A motion to dismiss a complaint under Federal Rule of Civil Procedure 12(b)(6) tests the legal sufficiency of the claims asserted in the complaint. Navarro v. Black, 250 F.3d 729, 732 (9th Cir. 2001). Rule 8(a)(2) requires that a pleading stating a claim for relief contain "a short and plain statement of the claim showing that the pleader is entitled to relief." The function of this pleading requirement is to "give the defendant fair notice of what the... claim is and the grounds upon which it rests." Bell Atlantic Corp. v. Twombly, 550 U.S. 544, 555 (2007). "While a complaint attacked by a Rule 12(b)(6) motion to dismiss does not need detailed factual allegations, a plaintiff's obligation to provide the 'grounds' of his 'entitlement to relief' requires more than labels and conclusions, and a formulaic recitation of the elements of a cause of action will not do." Id. A complaint does not "suffice if it tenders naked assertions devoid of further factual enhancement." Ashcroft v. Iqbal, 129 S.Ct. 1937, 1949 (2009). "Factual allegations must be enough to raise a right to relief above the speculative level." Twombly, 550 U.S. at 555. "All allegations of material fact are taken as true and construed in the light most favorable to plaintiff. However, conclusory allegations of law and unwarranted inferences are insufficient to defeat a motion to dismiss for failure to state a claim." Epstein v. Wash. Energy Co., 83 F.3d 1136, 1140 (9th Cir. 1996); see also Twombly, 550 U.S. at 555.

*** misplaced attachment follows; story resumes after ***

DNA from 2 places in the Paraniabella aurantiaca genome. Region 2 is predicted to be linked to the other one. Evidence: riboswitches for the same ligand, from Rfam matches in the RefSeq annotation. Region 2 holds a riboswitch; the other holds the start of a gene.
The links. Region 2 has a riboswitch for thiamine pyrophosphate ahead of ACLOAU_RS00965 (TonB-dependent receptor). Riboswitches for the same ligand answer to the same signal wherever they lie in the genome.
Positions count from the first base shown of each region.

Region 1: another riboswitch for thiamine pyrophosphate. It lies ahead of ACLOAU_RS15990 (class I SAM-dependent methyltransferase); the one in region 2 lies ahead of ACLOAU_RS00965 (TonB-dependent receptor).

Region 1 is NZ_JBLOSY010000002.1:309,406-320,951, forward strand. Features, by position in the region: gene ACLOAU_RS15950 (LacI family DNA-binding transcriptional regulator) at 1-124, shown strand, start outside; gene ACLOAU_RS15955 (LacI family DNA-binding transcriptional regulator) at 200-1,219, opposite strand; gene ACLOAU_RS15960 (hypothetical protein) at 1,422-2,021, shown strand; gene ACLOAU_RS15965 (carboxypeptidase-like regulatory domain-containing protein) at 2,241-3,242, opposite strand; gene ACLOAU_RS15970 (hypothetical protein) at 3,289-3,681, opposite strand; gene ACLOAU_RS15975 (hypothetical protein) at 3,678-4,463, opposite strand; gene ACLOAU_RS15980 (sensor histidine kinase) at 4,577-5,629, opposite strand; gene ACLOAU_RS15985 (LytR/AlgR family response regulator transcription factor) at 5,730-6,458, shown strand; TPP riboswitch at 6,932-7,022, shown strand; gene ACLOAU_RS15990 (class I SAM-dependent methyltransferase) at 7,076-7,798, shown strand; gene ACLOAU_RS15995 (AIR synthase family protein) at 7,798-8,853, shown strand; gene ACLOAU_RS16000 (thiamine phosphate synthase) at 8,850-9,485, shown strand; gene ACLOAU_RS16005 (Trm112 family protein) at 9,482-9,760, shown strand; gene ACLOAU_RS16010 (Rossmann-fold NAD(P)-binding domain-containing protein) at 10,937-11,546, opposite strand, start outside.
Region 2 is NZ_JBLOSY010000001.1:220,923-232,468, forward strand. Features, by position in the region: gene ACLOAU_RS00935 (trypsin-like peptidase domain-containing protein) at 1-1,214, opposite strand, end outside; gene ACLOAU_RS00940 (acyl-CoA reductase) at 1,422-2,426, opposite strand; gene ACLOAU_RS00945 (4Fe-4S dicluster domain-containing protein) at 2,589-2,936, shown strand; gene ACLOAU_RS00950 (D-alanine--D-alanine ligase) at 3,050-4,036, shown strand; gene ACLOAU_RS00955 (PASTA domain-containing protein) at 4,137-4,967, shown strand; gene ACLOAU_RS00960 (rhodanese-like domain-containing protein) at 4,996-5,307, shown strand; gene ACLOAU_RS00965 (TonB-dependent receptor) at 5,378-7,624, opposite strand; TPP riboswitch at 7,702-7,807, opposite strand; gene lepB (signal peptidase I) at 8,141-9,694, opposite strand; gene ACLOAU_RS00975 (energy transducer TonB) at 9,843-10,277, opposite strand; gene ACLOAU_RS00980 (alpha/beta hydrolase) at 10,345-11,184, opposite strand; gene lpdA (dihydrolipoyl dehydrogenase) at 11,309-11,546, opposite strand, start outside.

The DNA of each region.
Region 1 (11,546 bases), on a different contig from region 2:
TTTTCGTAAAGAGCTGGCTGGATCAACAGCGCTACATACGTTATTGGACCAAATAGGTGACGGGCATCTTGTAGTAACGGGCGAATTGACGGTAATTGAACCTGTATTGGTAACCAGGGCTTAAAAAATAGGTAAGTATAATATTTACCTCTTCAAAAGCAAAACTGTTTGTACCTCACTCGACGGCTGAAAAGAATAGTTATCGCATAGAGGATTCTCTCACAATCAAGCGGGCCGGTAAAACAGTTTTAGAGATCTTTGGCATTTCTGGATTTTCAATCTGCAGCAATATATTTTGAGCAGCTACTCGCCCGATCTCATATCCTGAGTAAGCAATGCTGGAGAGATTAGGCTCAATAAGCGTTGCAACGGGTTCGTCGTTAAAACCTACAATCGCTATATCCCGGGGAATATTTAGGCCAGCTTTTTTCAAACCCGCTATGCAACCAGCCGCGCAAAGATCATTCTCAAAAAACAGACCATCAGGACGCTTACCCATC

A. Invasion of Privacy